Newsletter: December 2008

Building Healthy Relationship Skills Newsletter – December 2008

  • Impact of technology on teen relationships and brain development
  • Native American youth grant opportunity
  • Teens views of marriage
  • Beyond birds and bees
  • What students have on their holiday lists!
  • The Dibble Institute calendar

Dear Friends,Last month, Char Kamper, author of our Connections programs, alerted students and educators at Kansas State University to negative developmental impacts linked to popular student electronics like MP3 players and cell phones.She cited current brain research and reports from teachers in the field as documentation for the trend. Key points from her presentation:

  • Too much input at one time from multi-tasking can slow down the brain’s ability to link thoughts efficiently.
  • Use of electronic technologies stimulates different parts of the brain, rather than those responsible for tasks like reading and creative cognition.
  • Teens are falling short when it comes to deductive reasoning and problem solving without technical back-up.
  • Vocabulary, interpersonal communications skills, and physical exercise are suffering.

Read the entire article and learn nine great tips for parents.In addition to Char’s Connections programs, our online store includes books for teens that build the relationship skills Char considers critical. Popular selections include: “The Teen Survival Guide to Dating and Relating”, ”100 Things Guys Need to Know”, and “A Smart Girl’s Guide to Friendship Troubles” and many more!With all warm wishes,Kay Reed Executive DirectorP.S. Would you like a teen relationship expert, like Char Kamper, to speak to your group? The Dibble Institute can customize a keynote, seminar, or workshop to meet the needs of your organization!


Native American Youth Grant OpportunityThe Administration for Children and Families has just announced the Family Preservation-Improving the Well-Being of Children Project Implementation (HHS-2009-ACF-ANA-NI-0059) grant.One of the goals of the Administration for Native Americans (ANA) Family Preservation Program Announcement (PA) is to increase the percentage of youth and young adults who have the skills and knowledge to make informed decisions about healthy relationships, responsible fatherhood, and family preservation.Some of the activities eligible for funding include:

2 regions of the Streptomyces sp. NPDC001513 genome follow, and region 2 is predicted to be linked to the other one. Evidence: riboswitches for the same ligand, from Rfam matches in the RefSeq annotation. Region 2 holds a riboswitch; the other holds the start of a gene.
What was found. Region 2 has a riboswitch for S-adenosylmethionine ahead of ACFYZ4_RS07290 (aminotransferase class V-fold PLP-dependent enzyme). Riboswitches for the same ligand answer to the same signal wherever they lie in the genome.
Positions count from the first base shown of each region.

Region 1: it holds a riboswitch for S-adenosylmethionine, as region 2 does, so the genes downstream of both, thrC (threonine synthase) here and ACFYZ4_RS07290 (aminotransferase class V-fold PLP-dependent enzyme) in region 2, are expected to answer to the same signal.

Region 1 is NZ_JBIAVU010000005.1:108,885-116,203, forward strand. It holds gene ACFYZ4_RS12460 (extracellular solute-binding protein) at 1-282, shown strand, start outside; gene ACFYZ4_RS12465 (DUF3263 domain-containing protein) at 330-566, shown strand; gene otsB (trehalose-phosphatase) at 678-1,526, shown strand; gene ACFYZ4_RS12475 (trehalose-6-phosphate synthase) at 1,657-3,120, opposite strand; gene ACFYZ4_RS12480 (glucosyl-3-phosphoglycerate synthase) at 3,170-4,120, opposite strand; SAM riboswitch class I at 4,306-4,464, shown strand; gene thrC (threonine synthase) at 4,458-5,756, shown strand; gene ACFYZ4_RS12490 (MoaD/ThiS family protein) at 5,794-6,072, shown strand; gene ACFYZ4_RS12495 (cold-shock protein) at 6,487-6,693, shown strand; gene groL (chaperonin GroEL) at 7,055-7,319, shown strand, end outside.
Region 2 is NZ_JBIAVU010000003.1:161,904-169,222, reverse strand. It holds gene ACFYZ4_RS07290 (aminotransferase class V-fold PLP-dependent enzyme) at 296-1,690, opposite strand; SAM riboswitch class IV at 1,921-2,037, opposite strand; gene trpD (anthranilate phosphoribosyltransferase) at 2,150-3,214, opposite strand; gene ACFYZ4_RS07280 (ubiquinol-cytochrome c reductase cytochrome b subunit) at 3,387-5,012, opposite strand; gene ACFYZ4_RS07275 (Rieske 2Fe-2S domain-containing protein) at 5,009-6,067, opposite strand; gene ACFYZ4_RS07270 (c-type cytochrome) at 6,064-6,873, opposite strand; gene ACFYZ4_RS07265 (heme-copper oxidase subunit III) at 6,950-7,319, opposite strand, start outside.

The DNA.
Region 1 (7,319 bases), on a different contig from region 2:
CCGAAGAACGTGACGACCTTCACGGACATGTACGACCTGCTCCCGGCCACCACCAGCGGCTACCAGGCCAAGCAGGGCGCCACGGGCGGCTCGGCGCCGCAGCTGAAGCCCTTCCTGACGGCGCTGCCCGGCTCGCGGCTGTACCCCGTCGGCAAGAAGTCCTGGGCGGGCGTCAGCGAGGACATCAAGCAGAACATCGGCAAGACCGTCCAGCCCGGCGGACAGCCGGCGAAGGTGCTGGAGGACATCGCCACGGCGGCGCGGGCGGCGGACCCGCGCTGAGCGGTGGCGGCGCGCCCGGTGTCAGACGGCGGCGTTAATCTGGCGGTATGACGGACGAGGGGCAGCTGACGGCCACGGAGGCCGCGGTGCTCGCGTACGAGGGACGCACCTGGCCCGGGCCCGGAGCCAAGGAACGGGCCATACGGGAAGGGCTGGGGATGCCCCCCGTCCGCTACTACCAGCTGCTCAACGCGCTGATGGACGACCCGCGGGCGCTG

1. Projects that provide youth education in high schools, youth organizations and community centers on the value of healthy relationships and marriages. This can include education on healthy relationship skills including conflict resolution, communication and commitment. Projects should use a pre-marital education curriculum focused on youth.2. Projects that provide youth education in high schools, youth organizations and community centers on the value of responsible fatherhood and family preservation.

The Dibble Institute would be pleased to partner with your organization as you develop your logic model, select a pre-marital, youth focused, community sensitive curricula, and seek letters of support. The Love U2, Connections, and Art of Loving Well curricula work well with the grant’s healthy relationships and fatherhood objectives and, most importantly, are research based, evaluated programs that teens and teachers love!If you have questions about how The Dibble Institute can help you write a successful application, please email Joyce Huff, Director of Outreach, at Joyce@DibbleInstitute.org


Teen views of marriageThe good news? Today’s youth hold positive views of marriage.The not-so-good news? They are increasingly interested in postponing marriage until later in life and increasingly accepting of living together.According to a new study by Mathematica Policy Research, Inc.

  • Teens attitudes toward marriage are generally favorable,
  • Teen attitudes towards marriage are shifting,